Inflammation may become irritated by shoes that lack appropriate support, mainly in the arch area and by the constant irritation associated with an athletic lifestyle. Resting may provide temporary relief, but when you resume walking you may experience a sudden elongation of the fascia band, which stretches and pulls on the heel. As you walk the pain may lessen or even disappear, but that may just be a false sense of relief, as the pain will often return after prolonged rest or extensive walking.  
You can take steps now to avoid heel pain, including:
  • Wear shoes that fit well
  • Wear proper shoes for each activity
  • Do not wear shoes with excessive wear on heels or soles
  • Prepare properly before exercising by stretching and warming up
  • Pace yourself when you participate in athletic activities
  • Don’t underestimate your body’s need for rest and good nutrition
  • Lose excess weight
If pain and other symptoms of inflammation persist, you should limit your normal daily activities and contact your podiatrist immediately.  

Are bunions affecting your day-to-day activities? Here are some tips on how to handle your feet.

Even though bunions are a pretty common condition they don’t always have to cause pain. Unfortunately, those with more severe cases often deal with some serious discomfort. If putting on shoes or even walking normally is uncomfortable due then it’s time you sought Bunionsrelief from Dr. Alan Discont, your Chandler podiatrist. Here are some other ways to alleviate your daily symptoms:

  • If you are overweight then it’s time to change your diet and lifestyle to drop those extra pounds. When there is less pressure placed on your feet you’re less likely to suffer from bunion pain.
  • One way to keep your bunion from rubbing against your shoes and causing pain is to apply moleskin or a pad to the bunion. These can easily be found at your local drugstore.
  • Consider wearing prescription orthotics during the day and a night splint while you sleep to help ease bunion symptoms.
  • Use over-the-counter non-steroidal anti-inflammatory (NSAIDs) medication like ibuprofen to help with both swelling and discomfort. Your Chandler podiatrist may also recommend prescription medications for those with more severe pain.
  • Only wear shoes that offer a spacious toe bed and allow you to wiggle your toes.
  • Switch between warm foot soaks and icing your bunion to help ease symptoms.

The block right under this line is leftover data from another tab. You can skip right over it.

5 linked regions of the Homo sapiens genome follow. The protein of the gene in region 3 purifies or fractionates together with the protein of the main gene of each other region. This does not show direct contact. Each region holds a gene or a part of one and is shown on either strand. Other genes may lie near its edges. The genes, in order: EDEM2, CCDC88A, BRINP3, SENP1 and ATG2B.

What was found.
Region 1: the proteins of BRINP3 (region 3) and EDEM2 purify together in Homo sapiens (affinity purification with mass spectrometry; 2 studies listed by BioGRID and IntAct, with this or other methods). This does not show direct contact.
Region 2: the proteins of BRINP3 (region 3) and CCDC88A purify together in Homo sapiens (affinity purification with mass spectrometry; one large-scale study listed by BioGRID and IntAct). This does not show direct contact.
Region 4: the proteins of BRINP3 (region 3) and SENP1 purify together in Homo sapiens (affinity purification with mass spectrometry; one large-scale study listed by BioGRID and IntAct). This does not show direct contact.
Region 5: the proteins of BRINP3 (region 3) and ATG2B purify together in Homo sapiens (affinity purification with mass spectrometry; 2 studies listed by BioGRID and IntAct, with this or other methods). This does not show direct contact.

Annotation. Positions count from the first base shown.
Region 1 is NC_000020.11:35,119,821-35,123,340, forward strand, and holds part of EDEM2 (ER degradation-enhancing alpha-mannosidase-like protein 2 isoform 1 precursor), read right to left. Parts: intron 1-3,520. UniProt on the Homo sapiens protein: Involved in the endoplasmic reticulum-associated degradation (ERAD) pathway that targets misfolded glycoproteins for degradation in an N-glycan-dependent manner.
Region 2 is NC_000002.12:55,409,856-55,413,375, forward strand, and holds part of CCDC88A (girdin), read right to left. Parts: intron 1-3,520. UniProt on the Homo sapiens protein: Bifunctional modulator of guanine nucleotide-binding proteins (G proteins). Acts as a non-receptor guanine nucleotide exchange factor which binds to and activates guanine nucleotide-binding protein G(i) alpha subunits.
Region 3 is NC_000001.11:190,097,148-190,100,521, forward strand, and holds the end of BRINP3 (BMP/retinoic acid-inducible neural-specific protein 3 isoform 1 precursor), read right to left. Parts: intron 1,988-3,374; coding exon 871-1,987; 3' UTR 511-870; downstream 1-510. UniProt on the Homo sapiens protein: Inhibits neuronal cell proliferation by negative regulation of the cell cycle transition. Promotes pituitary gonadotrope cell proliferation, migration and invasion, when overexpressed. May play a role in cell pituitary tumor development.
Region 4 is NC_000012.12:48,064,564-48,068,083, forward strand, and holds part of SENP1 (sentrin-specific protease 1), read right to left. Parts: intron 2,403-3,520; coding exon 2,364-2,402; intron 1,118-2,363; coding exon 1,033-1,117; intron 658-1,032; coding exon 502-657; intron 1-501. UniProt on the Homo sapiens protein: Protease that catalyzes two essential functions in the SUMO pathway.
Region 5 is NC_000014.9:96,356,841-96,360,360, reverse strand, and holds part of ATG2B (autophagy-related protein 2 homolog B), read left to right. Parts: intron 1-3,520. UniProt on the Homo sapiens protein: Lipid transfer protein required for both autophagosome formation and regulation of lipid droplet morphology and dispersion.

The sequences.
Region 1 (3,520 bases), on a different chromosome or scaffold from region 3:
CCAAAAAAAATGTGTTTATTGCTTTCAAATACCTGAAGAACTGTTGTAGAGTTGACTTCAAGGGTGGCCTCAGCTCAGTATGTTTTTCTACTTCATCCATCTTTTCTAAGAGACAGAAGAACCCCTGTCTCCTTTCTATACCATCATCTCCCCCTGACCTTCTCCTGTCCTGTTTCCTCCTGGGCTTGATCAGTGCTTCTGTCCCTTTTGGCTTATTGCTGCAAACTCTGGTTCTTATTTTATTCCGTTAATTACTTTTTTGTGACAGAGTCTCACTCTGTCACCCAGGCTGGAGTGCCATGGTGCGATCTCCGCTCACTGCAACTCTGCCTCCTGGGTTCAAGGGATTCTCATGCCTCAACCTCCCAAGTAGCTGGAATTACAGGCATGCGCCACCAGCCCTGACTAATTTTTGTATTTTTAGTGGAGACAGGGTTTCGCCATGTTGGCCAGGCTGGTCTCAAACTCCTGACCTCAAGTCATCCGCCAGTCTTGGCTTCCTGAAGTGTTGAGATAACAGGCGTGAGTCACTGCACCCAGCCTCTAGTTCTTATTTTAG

When it’s Time to Consider Surgery

No one wants to think about it but if you aren’t finding relief from your symptoms after exhausting all of your other treatment options, then it’s time to talk to your Chandler podiatrist about whether surgery is the best alternative. If you’ve been experiencing pain for at least a year then it’s time to strongly consider surgical treatment options. Furthermore, if your bunion is causing other painful problems like bursitis or hammertoes then it may also be time to agree to surgery.

There are more than 150 different kinds of bunion surgeries depending on the severity of your condition. We will discuss your treatment options and help you determine which one is right for you.

Don’t let bunions affect your quality of life. Turn to your Chandler podiatrist to give you the foot care you require to lead a healthy, pain-free life. Call Family Foot & Ankle Care today!

The feet are some of the most used and dynamic parts of the body, and due to this title they must be simultaneously strong and stable while also being flexible and malleable. To increase foot strength, short foot exercises such as arch strengthening can help contract the muscles in the feet. Various short foot exercises include toe splaying or moving the toes away from each other, big toe presses or pressing the big toe into the floor while extending the other four toes, leg swings, and calf raises to big toe presses.

Exercising the feet and ankles regularly is a great way to prevent injuries. If you have any foot or ankle concerns, contact Dr. Alan Discont, D.P.M. of Family Foot and Ankle Care. Dr. Discont will treat your foot and ankle needs.

Exercise for Your Feet

Exercise for your feet can help you to gain strength, mobility and flexibility in your feet. They say that strengthening your feet can be just as rewarding as strengthening another part of the body. Your feet are very important and often we forget about them in our daily tasks. But it is because of our feet that are we able to get going and do what we need to. For those of us fortunate not to have any foot problems, it is an important gesture to take care of them to ensure its good health in the long run.

Some foot health exercises can include ankle pumps, tip-toeing, toe rise, lifting off the floor doing reps and sets, also flexing the toes and involving the shins may help too. It is best to speak with your doctor regarding how to do these fitness steps and how often is right for you. Everyone’s needs and bodies are different and it varies from individual to individual to determine what should be done for you to maintain strength in your feet.

Once you get into a routine of doing regular exercise, you may notice a difference in your feet and how strong they may become.

If you have any questions, please contact our office in Chandler, AZ. We offer the newest diagnostic and treatment technologies for all your foot care needs.